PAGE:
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Exclusive: Nissan to race truck V8 in Oz
Big V8 from Nissan Titan pick-up to power Kelly Racing's Nissan V8 Supercar
5 Mar 2012
NISSAN’S upcoming V8 Supercar will be powered by a race-modified 5.6-litre V8 truck engine, according to the Nissan motorsport boss who signed off on the project.
Nissan Motor Company corporate vice-president of global motorsport Simon Sproule said the racing version of the V8 used in the American-built Nissan Titan pick-up truck and its SUV versions, the Nissan Pathfinder and Infiniti QX55, would power the V8 Supercar to be built by Melbourne-based Kelly Racing.
Speaking to GoAuto in England while on his way to the Geneva motor show, Mr Sproule said the V8 – known within Nissan as VK56DE – was already used in motorsport in series such as Japan’s Super GT, in which it has been run in 4.5-litre guise in a highly modified Nissan GT-R, and – earlier – a race-going 350Z.
Prepared by Nissan’s motor racing arm, Nismo, the engine will no doubt be scaled back from the 5.6-litre production size to match the 5.0-litre V8s of the Ford and Holden entries in the homegrown racing series.
Left: Nissan/Infiniti V8 engine. Below: Infiniti QX55 and Nissan Titan.
Mr Sproule declined to divulge which Nissan model would run the engine in V8 Supercars, saying he was aware the vehicle was yet to be revealed.
Most pundits believe it will be a version of the American Altima mid-sized sedan that will be revealed at the New York motor show in April.
Nissan Australia has already confirmed that the Altima will come to Australia, with Nissan’s factories in North America expected to begin supplying the vehicle for this market next year.
Former Nissan Australia CEO Dan Thompson confirmed that V8 Supercars would be used to help launch the new model in Australia in 2013.
In GT racing form, the Titan V8 produces about 600 horsepower (450kW) – slightly under V8 Supercar level – but no doubt can be lifted to match the Chevrolet and Ford engines used by rivals.
Unlike the pushrod valve, cast-iron block, two-valve V8s currently used, the Nissan engine is a modern four-valve, double-overhead camshaft alloy-block design, but V8 Supercar’s new ‘Car of the Future’ rules allow for such engines, as long as they match the performance of existing powertrains.
In the Titan pick-up, the Tennessee-built production V8 produces 277kW of power and 533Nm of torque.
This is less than another V8 in the Nissan family, the 287kW 5.0-litre VK50VE V8 bound for Australia in the Infiniti FX50S crossover from August.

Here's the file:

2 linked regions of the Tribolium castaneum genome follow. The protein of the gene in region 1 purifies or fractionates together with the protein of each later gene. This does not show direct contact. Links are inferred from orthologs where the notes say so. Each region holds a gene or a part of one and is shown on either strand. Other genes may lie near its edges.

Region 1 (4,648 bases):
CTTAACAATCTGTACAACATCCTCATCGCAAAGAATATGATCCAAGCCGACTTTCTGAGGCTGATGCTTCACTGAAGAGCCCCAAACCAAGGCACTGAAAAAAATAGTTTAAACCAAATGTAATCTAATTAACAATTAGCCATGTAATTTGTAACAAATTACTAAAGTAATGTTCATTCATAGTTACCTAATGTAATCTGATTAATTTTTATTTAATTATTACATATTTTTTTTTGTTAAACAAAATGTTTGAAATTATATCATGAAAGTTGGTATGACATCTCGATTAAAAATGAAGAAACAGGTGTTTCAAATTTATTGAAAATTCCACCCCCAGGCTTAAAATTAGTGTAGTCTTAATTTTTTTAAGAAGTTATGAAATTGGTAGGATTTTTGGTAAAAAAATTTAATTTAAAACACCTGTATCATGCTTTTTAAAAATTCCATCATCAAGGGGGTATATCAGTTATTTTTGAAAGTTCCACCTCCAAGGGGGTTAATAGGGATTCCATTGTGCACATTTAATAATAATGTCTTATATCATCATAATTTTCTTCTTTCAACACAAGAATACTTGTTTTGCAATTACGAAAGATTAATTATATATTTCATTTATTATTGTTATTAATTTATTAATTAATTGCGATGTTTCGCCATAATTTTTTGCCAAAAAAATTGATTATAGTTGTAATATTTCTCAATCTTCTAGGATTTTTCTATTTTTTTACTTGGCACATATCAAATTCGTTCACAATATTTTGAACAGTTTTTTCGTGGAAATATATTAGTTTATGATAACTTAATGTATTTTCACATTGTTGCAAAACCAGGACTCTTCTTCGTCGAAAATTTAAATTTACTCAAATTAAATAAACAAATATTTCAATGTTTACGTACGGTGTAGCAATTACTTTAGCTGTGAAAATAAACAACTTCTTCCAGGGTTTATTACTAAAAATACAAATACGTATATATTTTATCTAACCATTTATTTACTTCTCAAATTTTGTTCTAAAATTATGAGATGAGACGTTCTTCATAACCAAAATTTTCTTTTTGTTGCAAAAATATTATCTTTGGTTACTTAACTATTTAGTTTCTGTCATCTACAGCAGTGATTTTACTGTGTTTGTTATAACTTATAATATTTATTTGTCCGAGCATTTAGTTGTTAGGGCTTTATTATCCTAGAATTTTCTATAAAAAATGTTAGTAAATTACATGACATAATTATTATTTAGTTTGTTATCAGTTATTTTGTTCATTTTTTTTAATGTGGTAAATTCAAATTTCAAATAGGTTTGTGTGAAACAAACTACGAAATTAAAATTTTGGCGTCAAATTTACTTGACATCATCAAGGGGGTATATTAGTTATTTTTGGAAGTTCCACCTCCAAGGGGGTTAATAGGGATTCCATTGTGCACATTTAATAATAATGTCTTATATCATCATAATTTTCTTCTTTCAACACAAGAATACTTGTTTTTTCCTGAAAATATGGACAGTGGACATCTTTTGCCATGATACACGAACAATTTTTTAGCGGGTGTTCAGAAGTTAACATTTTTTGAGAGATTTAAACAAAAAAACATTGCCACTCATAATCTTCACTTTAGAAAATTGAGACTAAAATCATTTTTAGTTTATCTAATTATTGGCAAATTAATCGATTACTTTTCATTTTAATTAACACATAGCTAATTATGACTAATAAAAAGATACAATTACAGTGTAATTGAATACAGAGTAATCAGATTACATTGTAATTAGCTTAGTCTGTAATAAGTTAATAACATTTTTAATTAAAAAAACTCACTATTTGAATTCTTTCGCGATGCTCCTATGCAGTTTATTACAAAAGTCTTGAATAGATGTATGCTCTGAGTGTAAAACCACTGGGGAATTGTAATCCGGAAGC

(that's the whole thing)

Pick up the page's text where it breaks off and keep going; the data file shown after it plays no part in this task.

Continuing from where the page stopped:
This engine would have been considered for race duty by Nissan and Kelly Racing, but as the other V8 is already has track time and lots of development by Nismo, it was a no-brainer.
Mr Sproule – an Englishman based at Nissan’s Yokohama world headquarters – was effusive in his praise for the V8 Supercar project and its potential for Nissan in Australia.
He said that while the Renault-Nissan Alliance was heavily involved in Formula One, including the reigning champion Red Bull Racing team where the engine is branded Infiniti, he said the company was also interested in motorsport at a regional level, including V8 Supercars.
Mr Sproule said Nissan would not have become involved if the business case did not stack up.
“The business case absolutely stacks up,” he said.
Mr Sproule said he had been impressed by the enthusiasm of Nissan Australia for the project, saying the company would fund the program by trimming other areas of expenditure.
He said it was too early to say if Kelly Racing – headed by John and Margaret Kelly and their racing sons Todd and Rick – would extend their involvement with Nissan to building road-going modified Nissan special vehicles under Nismo branding.
“They would need to put a business case for that,” he said. “Right now, we would like them to focus on getting the race car ready.” The Nissan race car will be prepared in a separate facility in Melbourne this year while the Kelly team gets on with racing its current Jack Daniels V8 Commodores.
The Nissan V8 Supercars need to be ready for the first round of the 2013 series in 12 months’ time.
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